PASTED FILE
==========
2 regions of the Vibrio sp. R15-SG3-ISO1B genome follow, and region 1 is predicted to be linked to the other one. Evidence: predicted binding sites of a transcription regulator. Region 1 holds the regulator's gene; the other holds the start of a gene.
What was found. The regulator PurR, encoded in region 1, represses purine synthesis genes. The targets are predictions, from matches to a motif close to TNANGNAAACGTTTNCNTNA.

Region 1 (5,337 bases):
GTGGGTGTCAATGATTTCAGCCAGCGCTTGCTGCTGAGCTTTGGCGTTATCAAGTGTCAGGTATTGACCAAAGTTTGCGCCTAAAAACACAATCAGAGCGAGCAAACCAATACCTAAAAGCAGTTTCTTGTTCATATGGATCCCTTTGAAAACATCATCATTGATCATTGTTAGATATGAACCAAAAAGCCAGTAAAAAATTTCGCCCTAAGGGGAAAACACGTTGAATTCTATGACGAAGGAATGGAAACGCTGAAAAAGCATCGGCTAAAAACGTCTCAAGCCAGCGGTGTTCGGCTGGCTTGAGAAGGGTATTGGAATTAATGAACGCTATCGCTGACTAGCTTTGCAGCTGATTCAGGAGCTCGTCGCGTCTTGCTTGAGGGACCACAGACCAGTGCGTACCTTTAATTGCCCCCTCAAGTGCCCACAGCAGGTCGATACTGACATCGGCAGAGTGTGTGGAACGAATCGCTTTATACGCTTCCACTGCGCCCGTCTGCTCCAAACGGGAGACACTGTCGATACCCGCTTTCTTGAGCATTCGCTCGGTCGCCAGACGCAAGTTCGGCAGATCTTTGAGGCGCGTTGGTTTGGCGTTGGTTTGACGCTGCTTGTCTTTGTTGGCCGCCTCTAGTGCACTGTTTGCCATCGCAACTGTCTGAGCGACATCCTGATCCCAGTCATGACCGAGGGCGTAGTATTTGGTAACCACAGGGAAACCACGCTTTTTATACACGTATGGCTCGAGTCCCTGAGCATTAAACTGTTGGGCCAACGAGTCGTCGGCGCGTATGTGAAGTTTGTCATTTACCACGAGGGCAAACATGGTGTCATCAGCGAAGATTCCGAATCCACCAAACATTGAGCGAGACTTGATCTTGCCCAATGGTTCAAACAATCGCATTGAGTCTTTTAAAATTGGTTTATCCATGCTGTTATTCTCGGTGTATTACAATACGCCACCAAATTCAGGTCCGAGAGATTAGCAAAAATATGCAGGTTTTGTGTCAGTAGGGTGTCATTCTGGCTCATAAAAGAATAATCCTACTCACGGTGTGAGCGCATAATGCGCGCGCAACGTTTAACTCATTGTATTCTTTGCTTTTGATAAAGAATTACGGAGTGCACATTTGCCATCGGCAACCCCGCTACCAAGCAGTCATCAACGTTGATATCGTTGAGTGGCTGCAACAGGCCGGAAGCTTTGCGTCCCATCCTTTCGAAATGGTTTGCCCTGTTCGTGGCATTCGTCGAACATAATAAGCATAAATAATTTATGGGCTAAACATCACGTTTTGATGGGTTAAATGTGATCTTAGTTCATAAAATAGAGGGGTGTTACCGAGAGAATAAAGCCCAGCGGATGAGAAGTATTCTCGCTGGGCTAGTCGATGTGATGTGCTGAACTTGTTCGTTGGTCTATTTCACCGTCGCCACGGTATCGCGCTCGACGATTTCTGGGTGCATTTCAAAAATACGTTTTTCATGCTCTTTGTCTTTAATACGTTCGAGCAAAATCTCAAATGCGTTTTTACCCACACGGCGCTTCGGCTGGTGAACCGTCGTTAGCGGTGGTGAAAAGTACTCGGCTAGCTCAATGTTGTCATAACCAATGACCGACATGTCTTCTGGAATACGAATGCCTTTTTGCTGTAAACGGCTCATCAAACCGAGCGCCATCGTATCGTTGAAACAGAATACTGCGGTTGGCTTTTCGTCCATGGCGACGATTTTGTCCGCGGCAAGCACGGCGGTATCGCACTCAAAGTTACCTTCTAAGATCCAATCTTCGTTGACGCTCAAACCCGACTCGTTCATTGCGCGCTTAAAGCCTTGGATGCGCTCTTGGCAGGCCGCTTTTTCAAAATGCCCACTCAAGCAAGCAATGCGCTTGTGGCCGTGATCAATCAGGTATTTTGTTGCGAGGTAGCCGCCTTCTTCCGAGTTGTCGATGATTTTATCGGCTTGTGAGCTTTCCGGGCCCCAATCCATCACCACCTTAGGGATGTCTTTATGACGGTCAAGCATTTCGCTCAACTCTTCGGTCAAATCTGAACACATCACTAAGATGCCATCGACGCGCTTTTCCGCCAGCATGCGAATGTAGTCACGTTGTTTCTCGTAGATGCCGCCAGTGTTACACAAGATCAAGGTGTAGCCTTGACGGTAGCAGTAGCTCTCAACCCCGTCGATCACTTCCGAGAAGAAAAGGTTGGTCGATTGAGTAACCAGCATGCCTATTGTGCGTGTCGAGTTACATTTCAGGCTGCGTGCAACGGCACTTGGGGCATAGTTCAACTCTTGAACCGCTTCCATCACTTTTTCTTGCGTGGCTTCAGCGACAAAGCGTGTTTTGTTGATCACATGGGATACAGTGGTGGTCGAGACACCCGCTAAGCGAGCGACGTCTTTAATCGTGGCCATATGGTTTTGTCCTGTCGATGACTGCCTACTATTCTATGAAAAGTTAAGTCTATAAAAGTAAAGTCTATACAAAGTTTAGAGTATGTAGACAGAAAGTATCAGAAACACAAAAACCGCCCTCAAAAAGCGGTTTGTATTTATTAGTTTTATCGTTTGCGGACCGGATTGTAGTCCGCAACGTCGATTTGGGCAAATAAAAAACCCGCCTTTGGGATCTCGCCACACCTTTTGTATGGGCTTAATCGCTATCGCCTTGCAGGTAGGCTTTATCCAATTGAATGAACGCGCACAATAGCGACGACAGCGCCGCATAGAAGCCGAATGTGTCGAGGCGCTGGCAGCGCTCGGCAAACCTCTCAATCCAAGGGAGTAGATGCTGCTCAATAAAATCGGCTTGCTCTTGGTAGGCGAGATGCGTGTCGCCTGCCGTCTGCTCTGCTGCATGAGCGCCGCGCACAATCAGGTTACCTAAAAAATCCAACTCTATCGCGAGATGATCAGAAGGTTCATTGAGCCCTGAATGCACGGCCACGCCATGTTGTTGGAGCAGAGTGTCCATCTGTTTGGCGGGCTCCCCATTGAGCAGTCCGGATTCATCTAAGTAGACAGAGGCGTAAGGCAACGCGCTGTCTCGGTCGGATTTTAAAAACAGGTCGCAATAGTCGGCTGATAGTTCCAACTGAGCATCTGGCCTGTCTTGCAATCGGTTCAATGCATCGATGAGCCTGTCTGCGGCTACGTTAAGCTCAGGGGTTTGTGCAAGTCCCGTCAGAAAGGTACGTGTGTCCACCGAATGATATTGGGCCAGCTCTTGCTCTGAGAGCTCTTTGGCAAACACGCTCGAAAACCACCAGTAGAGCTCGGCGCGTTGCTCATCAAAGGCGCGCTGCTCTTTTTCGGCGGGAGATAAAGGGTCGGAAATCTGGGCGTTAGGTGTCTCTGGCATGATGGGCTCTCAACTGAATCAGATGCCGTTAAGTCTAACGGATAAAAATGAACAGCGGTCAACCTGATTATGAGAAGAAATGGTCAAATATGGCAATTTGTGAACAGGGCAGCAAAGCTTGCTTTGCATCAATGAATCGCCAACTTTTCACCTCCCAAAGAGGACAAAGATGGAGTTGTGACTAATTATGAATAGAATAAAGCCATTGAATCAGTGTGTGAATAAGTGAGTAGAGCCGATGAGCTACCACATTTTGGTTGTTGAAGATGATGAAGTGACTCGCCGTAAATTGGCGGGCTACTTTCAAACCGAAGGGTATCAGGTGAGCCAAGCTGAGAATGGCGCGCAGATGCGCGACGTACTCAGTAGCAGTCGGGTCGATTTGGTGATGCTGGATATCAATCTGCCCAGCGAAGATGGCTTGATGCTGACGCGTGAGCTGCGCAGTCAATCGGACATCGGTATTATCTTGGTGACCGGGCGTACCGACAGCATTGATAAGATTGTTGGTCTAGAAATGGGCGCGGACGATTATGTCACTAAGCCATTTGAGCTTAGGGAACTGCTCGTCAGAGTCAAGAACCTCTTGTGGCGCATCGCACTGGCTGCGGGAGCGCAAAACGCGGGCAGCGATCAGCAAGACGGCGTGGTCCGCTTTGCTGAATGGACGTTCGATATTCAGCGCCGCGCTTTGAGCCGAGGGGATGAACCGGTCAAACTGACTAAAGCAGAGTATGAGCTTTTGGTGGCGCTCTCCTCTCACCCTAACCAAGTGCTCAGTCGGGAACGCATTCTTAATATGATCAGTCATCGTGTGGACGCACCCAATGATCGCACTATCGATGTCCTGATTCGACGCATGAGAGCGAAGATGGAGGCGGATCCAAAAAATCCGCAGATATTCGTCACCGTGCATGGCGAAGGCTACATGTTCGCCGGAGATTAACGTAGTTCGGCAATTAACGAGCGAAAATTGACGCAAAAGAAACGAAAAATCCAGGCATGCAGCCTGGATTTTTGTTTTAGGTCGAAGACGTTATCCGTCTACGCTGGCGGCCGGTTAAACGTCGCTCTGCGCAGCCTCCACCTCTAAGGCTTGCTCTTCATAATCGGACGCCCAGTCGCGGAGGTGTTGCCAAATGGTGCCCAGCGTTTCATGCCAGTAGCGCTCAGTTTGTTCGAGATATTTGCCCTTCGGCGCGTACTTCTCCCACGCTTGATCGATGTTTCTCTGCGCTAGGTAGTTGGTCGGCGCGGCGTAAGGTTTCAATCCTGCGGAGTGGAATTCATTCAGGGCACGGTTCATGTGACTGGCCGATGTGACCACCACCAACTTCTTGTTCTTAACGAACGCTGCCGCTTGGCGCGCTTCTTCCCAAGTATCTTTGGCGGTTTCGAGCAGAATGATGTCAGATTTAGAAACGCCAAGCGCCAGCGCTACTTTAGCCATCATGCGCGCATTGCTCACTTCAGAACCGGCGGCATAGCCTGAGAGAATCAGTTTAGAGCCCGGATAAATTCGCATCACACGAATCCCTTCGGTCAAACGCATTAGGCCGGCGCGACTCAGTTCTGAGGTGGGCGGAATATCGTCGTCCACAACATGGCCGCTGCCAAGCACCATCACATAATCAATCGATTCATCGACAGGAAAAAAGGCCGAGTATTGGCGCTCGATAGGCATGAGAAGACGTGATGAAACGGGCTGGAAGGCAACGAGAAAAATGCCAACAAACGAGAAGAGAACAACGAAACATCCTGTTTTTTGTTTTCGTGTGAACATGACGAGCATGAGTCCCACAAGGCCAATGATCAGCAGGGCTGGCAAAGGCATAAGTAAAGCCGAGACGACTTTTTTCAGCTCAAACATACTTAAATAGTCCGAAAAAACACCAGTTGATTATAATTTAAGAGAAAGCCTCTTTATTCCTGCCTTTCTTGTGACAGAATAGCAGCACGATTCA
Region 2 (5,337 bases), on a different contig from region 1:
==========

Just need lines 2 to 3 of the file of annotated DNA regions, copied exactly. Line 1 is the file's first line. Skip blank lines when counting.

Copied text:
What was found. The regulator PurR, encoded in region 1, represses purine synthesis genes. The targets are predictions, from matches to a motif close to TNANGNAAACGTTTNCNTNA.

Region 1 (5,337 bases):